Swift, painless, without the possibility of fear because fear cannot move faster than light—it’s not too bad a way for the universe to go.  To read more about it, please look into The End of the Everything (Astrophysically Speaking), by­­­­­­­ Katie Mack***.  It’s an excellent book, and quite fun.  Buy it even if you’re just going to put it on your coffee table to impress the Joneses.  At least the author would get a bit of money.  And some day, you or someone in your family might accidentally pick it up and learn something.  There are worse accidents than that!



*Admittedly, that is nonfiction, but it serves my point more generally.

**Though, to my surprise, on the train this morning I saw no fewer than three people actually, actively reading paperback books.  Perhaps I’m too pessimistic.  That would surprise almost no one.

***You need not worry about the possibility of such a phase change much.  It’s far from certain that it even could happen, and even if it can, the best science indicates that it’s vanishingly unlikely over anything like the current lifespan of the universe.  Dr. Mack explains it far better than I could.

Brief thoughts on candy, carbon, communication, and a shared “video”

Well, it’s Wednesday, the day after Valentine’s Day.  I know it’s not technically the Ides of February or anything—at least I think I know that—but there ought to be an official day for the day after Valentine’s Day, some equivalent of Boxing Day after Christmas.  Maybe we could call it Barfing Day; that might be both fun and appropriate.

I was thinking that yesterday would have been an excellent day for me to have a heart attack.  It seems an appropriate potentially fatal healthcare crisis to have on a day when everyone is sharing “heart-shaped”* treats, many if not all of which are not great for the coronary arteries.  However, though I did in fact find myself once sprinting to beat a light and then later sprinting to catch a bus—one can’t get much more cliché than that when it comes to myocardial infarctions—I felt not a hint of chest pain, shortness of breath, palpitations, or what have you.  Disappointing.  And the only nausea I felt was that sort of subjective nausea that isn’t a true physical feeling, but which is a projection of disgust over the very silly and stupid things people say and do.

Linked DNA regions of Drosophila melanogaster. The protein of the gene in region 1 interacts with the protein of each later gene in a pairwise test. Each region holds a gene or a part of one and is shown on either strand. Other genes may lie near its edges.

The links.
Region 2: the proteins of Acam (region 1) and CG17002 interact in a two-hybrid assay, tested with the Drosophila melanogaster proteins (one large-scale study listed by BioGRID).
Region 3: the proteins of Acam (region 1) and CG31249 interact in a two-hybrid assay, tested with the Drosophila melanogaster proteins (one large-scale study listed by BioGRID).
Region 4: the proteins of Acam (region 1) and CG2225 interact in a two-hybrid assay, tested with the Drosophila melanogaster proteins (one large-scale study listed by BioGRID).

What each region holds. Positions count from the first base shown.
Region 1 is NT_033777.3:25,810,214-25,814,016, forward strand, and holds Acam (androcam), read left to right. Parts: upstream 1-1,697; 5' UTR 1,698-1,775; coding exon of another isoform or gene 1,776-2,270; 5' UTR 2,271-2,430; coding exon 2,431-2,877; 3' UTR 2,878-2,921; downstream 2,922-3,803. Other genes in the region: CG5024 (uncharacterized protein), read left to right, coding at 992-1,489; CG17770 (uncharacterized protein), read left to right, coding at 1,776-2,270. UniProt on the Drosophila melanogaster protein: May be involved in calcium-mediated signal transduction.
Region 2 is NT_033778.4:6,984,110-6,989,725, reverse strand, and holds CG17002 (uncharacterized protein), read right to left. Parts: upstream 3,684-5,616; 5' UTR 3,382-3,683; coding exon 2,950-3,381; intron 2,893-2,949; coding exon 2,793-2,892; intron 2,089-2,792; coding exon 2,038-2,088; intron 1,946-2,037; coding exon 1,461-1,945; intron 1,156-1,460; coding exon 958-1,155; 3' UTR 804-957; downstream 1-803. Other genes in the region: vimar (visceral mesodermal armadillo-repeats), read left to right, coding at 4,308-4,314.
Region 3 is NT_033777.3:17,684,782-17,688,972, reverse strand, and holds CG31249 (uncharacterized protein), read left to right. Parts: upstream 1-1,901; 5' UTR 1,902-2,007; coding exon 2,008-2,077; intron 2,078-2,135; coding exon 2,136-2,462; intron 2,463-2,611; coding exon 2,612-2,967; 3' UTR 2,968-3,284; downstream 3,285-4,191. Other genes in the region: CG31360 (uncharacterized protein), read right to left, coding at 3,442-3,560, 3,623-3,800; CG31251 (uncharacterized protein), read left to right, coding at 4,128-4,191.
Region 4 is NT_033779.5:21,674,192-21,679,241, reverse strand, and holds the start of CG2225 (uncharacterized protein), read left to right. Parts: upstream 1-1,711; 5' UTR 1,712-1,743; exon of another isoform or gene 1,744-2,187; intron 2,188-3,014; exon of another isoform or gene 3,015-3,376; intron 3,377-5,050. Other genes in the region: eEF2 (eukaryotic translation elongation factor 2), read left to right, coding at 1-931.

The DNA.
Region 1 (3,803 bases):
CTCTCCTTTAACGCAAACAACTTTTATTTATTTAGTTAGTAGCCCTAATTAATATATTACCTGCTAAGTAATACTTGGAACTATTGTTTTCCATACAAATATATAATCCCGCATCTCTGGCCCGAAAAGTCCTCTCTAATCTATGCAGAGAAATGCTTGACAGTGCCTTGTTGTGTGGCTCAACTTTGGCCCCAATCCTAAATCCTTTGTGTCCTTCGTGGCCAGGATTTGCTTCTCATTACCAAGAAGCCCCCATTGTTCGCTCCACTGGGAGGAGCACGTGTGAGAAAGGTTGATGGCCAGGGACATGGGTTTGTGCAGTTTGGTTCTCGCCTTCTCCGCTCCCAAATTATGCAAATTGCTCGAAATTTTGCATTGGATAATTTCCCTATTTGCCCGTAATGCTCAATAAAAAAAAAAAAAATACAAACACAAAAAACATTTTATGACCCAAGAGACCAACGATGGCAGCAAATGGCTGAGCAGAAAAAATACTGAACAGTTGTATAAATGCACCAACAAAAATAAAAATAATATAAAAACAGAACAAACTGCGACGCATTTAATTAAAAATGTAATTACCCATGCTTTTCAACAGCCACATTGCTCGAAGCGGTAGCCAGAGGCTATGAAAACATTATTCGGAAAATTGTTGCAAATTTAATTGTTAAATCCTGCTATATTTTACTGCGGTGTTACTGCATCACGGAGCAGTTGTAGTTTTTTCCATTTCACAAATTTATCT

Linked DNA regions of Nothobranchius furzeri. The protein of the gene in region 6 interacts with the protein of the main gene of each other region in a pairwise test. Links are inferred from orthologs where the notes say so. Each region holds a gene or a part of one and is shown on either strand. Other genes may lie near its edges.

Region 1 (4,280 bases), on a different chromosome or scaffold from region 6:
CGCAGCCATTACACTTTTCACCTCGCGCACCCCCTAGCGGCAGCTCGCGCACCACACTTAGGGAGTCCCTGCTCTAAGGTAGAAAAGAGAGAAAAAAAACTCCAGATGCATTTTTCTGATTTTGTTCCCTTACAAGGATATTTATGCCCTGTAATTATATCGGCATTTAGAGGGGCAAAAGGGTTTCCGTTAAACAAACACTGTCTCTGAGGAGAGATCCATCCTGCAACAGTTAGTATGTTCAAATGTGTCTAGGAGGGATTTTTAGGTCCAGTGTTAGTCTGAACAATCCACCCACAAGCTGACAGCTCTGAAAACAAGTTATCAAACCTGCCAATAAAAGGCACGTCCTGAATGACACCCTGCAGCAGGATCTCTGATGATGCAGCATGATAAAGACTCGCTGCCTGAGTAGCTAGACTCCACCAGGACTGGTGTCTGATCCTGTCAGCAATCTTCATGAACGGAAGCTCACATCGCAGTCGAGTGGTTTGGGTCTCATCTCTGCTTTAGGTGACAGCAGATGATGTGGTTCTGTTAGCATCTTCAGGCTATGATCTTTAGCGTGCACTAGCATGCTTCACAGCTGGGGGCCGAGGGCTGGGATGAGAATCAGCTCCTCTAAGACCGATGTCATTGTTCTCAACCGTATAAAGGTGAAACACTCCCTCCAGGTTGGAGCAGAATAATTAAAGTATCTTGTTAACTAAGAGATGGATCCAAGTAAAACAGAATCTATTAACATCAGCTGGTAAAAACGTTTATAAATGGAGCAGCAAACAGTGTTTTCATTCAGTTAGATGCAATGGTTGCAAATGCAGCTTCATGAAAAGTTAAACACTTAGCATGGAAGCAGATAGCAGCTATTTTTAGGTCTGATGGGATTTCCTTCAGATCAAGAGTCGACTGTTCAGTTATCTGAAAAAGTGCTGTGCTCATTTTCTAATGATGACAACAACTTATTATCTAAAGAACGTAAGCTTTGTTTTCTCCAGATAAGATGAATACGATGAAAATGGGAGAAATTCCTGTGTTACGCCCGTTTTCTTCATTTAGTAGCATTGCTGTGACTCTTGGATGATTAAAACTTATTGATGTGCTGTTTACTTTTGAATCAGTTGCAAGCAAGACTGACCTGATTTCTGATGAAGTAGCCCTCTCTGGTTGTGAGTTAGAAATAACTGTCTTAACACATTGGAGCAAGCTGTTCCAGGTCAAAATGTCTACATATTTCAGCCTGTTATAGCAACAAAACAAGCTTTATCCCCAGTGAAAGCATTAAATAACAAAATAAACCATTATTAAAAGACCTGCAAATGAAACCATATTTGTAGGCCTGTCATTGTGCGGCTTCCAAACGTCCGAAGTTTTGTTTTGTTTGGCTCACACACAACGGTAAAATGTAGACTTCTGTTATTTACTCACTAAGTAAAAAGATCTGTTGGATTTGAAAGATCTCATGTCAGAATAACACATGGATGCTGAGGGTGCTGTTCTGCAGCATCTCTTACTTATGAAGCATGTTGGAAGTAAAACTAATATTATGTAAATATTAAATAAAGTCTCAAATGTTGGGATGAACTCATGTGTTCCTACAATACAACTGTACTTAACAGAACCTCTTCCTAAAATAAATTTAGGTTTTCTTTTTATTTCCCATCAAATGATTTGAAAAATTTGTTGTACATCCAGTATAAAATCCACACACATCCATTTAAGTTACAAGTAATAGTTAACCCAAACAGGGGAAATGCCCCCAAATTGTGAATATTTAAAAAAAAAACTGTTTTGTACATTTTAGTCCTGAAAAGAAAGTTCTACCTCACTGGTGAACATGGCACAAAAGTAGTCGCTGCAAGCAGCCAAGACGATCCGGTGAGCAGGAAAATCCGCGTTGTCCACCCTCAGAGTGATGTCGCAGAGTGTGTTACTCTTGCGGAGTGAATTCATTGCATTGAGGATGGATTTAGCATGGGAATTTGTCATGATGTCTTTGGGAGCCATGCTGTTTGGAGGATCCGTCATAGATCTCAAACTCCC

This queasiness was not in response to Valentine’s Day activities!  Don’t get me wrong.  I thought Barfing Day was a good follow-up day because eating too many sweets in one day can lead to GI upset.  For the most part, I think it’s nice that people express love, romantic and/or otherwise, to those important to them.  It may be frustrating that it’s such a ritualized, scheduled expression of love, but unfortunately, if it were not for such rituals, it’s probable that many people would never make or think of any such expression at all.

Sometimes, it seems, humans need rituals to make them realize their own feelings, and perhaps even to confront their own feelings.  This can apply to bad feelings as well as to good, as when, on the approach to a holiday such as Valentine’s Day, someone realizes that the person with whom they are currently linked is someone with whom they don’t really feel that strong a bond.  Hopefully such a realization occurs before too much has been invested in a relationship.